Despite the Seven Years’ War, Britain still engaged full supremacy over the American colonies. However, they now saw the colonies as fodder to feed the raging debts of the country. The crown’s desire for money for the debts was viewed by Britain as reasonable, while it fueled the fire known as a revolution that was stirring up in the hearts of the colonists.
This would create a new sense of American political identity and would eventually lead to the American Revolution. Eventually, Britain would soon come to regret marking the spirited colonists as inferior. There were ideas that would spark the flame of revolution much before the word revolution was even spoken of. Republicanism, an idea where the citizens gave up their private needs to the common good, became quite a popular idea, as well as the idea of a strong, central, government. The ideas were just harmless thoughts at the time; it was the actions of the British government that would turn them into dangerous philosophies. Mercantilism was by far one of the greatest sparks of the American Revolution.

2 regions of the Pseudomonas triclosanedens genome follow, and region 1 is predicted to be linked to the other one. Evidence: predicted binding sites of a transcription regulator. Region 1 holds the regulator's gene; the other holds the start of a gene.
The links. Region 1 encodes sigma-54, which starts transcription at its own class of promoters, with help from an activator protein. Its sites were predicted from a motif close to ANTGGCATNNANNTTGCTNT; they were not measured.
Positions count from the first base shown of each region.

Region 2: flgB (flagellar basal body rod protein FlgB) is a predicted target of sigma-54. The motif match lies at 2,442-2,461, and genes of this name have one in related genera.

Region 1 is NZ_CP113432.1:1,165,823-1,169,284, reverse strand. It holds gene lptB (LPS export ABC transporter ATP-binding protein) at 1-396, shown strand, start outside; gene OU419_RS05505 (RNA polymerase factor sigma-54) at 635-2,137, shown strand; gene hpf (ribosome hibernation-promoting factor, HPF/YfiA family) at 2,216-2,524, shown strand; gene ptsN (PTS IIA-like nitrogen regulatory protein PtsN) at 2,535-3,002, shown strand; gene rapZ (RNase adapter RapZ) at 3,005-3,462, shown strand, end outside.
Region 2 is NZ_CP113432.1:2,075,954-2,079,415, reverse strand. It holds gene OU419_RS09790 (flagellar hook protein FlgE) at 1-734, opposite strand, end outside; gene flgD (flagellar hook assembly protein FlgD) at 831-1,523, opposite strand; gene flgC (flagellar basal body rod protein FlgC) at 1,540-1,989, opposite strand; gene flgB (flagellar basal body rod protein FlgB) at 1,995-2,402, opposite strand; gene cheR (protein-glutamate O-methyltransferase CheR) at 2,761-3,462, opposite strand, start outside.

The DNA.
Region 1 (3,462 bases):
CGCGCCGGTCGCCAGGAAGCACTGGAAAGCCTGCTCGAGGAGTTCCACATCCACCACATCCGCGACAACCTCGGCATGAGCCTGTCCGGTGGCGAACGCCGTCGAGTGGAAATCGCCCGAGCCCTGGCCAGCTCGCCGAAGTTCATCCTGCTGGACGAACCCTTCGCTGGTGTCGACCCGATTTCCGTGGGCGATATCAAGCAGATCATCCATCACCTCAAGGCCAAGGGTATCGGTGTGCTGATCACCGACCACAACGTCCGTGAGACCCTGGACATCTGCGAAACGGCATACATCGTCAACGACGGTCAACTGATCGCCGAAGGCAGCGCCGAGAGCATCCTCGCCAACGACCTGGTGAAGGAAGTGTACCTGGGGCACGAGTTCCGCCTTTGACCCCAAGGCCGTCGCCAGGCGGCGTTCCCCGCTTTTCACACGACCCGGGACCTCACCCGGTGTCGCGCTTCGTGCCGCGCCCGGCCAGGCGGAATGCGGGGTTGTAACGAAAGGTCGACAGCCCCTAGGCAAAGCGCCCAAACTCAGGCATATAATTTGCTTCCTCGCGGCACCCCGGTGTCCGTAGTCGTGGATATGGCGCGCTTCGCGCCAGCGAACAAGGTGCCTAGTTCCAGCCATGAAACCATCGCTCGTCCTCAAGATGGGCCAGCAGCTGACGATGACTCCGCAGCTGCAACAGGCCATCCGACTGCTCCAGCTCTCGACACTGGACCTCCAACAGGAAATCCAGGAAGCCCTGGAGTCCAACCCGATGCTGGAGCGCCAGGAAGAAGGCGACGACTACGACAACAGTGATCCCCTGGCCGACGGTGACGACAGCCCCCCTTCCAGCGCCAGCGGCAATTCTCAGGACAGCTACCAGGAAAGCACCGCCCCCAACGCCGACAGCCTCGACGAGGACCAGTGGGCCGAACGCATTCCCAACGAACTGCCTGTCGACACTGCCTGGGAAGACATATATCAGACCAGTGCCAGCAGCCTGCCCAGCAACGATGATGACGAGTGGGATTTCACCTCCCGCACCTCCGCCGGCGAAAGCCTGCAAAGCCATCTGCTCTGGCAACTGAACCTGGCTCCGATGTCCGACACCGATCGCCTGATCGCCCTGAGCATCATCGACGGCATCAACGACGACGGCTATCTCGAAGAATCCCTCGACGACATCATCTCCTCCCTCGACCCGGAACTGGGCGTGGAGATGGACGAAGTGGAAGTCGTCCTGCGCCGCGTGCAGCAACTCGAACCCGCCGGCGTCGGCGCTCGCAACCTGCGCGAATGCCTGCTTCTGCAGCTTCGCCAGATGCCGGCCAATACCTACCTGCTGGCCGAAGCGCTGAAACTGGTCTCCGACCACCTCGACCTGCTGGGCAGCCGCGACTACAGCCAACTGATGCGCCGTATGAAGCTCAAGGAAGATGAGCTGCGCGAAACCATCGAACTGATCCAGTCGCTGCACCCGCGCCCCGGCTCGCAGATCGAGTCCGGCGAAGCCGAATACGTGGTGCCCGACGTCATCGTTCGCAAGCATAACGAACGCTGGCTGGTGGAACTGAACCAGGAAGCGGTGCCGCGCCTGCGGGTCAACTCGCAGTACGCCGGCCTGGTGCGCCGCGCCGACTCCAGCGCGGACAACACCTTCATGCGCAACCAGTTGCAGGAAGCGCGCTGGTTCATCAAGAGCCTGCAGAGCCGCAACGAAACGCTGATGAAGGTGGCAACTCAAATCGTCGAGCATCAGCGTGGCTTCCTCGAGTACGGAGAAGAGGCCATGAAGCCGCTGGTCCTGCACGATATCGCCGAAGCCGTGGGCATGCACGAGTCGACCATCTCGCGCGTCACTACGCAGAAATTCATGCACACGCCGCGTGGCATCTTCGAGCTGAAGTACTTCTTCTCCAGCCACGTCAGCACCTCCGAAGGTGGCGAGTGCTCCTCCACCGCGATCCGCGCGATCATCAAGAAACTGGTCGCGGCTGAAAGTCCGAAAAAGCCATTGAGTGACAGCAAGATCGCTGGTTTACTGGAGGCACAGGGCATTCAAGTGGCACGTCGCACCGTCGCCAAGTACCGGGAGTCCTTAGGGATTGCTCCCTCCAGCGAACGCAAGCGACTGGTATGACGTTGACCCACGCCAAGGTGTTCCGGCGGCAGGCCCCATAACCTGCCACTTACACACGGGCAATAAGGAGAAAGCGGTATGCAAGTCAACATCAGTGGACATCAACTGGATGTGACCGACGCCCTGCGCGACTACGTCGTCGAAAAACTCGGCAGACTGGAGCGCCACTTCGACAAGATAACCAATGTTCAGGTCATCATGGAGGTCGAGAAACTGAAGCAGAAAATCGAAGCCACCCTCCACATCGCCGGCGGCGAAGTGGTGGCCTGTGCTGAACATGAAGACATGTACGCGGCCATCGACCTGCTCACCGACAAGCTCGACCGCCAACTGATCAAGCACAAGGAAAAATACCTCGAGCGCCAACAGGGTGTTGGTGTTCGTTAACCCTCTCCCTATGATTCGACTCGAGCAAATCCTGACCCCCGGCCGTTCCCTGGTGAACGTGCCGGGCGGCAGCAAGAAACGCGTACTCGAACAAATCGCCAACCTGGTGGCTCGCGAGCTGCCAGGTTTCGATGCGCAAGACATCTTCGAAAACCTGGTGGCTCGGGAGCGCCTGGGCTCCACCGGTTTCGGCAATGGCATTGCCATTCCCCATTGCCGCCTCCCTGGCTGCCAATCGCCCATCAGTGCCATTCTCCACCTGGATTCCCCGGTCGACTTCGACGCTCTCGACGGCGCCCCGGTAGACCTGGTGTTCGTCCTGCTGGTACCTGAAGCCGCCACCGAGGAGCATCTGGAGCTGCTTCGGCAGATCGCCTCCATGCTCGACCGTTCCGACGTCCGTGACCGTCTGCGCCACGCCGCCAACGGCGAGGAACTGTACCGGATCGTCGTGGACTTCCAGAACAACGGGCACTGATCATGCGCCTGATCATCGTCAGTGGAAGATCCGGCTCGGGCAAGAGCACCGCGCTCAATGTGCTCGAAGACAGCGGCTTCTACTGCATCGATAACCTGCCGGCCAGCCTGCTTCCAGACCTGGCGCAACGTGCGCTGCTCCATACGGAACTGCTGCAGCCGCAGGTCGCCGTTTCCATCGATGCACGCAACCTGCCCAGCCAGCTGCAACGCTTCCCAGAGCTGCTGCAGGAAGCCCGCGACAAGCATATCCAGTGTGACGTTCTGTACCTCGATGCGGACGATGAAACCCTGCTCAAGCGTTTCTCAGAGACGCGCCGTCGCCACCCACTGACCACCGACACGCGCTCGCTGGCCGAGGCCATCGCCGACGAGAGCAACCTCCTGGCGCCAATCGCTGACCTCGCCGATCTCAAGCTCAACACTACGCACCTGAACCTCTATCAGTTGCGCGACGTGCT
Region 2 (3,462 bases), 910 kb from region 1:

The British wanted to dominate the flux of imports and exports to and from the colonies, making it clear that they felt they wanted to control the economy of the colonies. To the British, the Americans were just tenants residing on their own land, meant for purposes to boost the British economy. To enhance the mercantile system, the Parliament passed the Navigation Laws, which said all commerce flowing to and from the colonies could be transported only in British vessels. Future laws said that any European products headed for the colonies had to pass through Britain and its tariffs, which effectively gave the British middlemen a good amount of the profits.
Atfirst, the Navigation Laws were loosely enforced, but in 1763, the British Prime Minister ordered them to be strictly enforced. Other laws passed by Parliament that enraged the colonists included the Sugar Act, which was t…